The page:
Block is eager to find meaning in his life, a quest so deeply familiar to every one of us. “I live now in a world of ghosts, a prisoner in my dreams”, he admits. He tells Death that he wants knowledge, and that includes God revealing his presence. But Death states that there might not be anyone there, forcing Block to ponder the sheer horror of emptiness and nothingness surrounding his life. Flagellants are there sacrificing their well-being today in order to achieve happiness in the other world. Women are being burnt at stakes for refusing to give false confessions, hoping for a better second life. But if there is nothing, then their whole lives amounted only to agonizing pain. Block concludes: “Faith is a torment. It is like loving someone who is out there in the darkness but never appears, no matter how loudly you call.” Block asks a woman condemned to death for sleeping with the devil has she really seen the devil. Such an act of desperation shows that the knight is ready to confront even the devil himself just to find out the truth about God.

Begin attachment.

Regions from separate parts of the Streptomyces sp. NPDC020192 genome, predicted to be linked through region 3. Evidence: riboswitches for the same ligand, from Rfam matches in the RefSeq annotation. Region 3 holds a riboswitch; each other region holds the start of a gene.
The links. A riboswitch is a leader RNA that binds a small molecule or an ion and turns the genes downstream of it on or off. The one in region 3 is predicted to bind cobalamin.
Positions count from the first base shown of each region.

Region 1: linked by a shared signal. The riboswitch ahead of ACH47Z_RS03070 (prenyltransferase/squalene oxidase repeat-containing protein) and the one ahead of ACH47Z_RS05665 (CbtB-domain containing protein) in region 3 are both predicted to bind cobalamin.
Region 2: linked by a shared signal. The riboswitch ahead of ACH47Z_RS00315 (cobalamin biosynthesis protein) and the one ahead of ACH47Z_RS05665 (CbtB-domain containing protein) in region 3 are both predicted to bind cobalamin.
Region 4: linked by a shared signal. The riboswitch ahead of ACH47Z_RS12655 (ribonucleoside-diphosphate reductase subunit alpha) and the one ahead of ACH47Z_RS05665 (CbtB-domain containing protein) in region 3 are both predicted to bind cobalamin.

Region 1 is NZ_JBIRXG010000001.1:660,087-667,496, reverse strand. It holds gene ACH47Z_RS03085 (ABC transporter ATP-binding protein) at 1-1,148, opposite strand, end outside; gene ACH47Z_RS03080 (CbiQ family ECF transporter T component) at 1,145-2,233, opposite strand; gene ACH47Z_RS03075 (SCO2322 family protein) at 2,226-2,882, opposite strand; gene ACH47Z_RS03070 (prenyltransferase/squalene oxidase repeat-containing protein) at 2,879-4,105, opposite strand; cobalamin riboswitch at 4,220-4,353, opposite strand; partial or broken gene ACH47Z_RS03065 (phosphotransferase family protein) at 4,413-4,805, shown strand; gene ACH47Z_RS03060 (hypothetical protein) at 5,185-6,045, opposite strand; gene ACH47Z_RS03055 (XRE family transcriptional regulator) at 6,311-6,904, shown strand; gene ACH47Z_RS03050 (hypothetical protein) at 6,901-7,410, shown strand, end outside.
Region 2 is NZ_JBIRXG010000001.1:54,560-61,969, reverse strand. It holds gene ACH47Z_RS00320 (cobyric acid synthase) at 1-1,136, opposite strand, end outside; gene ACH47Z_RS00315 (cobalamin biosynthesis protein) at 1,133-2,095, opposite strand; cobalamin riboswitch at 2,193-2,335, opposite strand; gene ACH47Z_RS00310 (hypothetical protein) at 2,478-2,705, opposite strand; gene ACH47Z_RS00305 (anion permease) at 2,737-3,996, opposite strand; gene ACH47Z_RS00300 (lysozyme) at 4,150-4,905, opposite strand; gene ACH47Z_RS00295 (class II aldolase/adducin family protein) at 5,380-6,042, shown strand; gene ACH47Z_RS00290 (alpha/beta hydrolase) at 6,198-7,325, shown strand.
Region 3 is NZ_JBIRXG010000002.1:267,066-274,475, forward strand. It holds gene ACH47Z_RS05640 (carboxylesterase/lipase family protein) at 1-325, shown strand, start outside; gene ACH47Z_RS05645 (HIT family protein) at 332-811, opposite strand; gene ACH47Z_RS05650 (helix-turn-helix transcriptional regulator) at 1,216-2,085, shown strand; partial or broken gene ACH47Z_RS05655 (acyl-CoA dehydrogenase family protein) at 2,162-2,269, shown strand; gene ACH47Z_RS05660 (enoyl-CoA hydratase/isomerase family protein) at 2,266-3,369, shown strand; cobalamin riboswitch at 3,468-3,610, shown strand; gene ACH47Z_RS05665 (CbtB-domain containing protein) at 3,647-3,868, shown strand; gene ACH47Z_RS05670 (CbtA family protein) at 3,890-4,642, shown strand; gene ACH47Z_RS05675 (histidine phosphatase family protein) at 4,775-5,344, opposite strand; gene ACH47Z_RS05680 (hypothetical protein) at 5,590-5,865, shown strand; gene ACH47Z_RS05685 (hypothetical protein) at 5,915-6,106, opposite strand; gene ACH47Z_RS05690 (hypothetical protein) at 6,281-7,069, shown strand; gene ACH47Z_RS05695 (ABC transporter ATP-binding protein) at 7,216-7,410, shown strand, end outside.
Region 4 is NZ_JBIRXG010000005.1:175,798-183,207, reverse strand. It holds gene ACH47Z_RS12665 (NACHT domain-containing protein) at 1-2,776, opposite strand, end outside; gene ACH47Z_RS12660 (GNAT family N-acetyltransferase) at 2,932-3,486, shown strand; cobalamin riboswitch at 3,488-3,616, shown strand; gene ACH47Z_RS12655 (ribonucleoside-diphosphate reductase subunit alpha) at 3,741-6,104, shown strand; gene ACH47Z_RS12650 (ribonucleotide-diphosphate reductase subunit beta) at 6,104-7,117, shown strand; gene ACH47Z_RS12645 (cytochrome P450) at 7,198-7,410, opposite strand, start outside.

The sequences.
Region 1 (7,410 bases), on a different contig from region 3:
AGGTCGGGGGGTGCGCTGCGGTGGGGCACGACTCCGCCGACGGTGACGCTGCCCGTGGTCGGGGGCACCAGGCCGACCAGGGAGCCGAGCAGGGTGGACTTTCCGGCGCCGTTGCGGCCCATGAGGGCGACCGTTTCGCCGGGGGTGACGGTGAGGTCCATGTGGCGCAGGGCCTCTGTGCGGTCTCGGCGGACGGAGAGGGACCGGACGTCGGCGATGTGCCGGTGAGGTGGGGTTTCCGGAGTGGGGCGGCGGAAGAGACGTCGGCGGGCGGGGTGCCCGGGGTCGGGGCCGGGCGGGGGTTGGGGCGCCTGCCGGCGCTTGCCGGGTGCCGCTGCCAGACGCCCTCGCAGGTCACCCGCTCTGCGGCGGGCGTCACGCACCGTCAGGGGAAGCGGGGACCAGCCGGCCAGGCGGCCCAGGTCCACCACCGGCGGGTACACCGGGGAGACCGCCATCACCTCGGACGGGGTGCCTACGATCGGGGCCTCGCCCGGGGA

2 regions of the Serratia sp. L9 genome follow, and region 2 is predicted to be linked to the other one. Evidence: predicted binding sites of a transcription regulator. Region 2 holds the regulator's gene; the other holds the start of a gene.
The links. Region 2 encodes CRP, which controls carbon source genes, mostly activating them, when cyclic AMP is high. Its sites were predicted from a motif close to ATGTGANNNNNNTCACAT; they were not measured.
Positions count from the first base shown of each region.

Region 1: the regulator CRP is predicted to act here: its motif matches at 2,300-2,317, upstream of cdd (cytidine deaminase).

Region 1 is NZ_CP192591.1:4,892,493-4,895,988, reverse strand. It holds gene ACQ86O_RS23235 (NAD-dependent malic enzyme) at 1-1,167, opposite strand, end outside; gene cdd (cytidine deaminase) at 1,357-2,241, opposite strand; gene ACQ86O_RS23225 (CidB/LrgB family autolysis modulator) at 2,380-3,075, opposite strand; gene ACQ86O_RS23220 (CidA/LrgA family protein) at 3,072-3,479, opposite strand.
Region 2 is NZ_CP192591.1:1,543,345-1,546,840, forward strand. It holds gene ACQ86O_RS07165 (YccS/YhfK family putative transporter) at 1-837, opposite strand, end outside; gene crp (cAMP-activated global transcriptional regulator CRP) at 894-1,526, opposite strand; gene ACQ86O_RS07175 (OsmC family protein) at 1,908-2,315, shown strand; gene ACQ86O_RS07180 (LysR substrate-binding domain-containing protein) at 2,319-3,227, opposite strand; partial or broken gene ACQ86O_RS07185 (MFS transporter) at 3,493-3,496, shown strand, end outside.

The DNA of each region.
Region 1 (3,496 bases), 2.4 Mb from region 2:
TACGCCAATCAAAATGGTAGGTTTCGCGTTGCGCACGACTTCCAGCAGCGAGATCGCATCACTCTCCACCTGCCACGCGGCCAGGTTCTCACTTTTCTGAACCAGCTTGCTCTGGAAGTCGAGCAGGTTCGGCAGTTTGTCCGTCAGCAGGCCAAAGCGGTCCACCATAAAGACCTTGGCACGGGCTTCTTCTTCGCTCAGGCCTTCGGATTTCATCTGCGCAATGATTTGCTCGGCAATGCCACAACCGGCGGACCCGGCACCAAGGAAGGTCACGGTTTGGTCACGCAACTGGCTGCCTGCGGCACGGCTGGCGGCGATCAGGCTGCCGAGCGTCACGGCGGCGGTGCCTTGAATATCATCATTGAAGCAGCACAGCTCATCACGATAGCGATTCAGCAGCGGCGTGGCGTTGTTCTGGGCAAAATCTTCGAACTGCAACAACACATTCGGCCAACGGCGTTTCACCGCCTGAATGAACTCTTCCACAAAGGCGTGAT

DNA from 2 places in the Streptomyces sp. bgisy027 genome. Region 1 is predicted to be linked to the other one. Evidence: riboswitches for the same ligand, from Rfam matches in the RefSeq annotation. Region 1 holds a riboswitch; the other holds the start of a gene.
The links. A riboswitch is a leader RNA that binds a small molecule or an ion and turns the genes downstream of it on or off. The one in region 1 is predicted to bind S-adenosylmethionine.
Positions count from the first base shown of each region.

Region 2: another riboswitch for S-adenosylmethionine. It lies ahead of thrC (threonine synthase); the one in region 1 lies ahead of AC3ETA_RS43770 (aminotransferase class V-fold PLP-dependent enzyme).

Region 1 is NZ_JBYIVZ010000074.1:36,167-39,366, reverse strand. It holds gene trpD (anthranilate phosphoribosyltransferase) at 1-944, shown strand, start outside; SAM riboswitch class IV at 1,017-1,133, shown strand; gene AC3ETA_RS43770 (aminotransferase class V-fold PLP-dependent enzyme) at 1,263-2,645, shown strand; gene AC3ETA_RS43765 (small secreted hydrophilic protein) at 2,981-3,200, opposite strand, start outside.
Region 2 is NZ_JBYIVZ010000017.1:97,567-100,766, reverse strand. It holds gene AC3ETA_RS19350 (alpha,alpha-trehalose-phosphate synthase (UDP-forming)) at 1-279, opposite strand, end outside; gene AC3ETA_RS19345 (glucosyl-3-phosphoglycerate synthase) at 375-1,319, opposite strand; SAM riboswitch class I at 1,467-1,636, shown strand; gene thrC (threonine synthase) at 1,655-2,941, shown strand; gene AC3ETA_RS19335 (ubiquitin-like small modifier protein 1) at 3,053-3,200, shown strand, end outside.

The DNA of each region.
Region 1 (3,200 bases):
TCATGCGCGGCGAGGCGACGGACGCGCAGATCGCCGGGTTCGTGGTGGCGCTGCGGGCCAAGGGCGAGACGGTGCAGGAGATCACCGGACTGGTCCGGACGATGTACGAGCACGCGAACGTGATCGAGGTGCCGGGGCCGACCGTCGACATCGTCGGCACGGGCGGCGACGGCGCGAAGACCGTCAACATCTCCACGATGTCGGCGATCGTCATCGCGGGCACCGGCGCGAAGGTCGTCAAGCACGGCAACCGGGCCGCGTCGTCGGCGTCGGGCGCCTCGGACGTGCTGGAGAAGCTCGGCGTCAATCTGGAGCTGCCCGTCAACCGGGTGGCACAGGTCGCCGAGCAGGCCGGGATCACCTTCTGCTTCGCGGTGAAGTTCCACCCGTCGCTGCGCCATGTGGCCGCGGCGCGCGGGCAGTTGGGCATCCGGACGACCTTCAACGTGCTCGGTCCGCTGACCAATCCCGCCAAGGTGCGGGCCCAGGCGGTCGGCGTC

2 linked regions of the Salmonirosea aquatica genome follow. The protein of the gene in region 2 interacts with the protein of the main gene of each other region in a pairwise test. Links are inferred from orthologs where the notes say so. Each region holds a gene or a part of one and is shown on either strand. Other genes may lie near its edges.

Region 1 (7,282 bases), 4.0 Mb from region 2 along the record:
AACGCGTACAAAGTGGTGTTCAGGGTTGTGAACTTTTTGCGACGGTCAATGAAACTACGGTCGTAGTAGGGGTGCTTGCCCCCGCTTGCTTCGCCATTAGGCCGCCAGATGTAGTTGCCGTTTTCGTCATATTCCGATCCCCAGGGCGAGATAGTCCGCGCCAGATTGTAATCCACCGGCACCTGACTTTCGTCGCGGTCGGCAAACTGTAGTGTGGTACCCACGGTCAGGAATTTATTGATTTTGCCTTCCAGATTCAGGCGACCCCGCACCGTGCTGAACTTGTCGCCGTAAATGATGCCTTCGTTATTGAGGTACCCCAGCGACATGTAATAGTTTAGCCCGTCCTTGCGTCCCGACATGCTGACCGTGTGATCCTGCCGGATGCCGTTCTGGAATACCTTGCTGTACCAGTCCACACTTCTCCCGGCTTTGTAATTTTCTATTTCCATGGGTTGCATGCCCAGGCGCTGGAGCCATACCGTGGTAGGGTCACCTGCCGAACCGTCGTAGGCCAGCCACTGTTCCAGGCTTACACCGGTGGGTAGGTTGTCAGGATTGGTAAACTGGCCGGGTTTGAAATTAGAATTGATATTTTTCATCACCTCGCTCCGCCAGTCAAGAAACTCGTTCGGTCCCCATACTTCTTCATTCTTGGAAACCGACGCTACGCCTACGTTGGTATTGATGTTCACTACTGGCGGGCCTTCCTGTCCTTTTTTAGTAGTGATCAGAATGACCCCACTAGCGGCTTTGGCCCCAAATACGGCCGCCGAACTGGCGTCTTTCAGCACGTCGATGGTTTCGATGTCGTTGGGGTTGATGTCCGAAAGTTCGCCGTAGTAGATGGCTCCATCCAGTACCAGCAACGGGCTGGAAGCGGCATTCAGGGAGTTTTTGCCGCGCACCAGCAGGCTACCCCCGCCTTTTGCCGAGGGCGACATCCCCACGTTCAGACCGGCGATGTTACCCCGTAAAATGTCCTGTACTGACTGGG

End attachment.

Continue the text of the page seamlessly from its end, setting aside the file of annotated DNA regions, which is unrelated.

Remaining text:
Death: Perhaps there isn’t anyone.

Antonius Block: Then life is a preposterous horror. No man can live faced with Death, knowing everything’s nothingness.

The iconic Dance Macabre takes place in the final scene of the film, showing the inevitable surrender to Death, the only thing that’s always certain in our lives.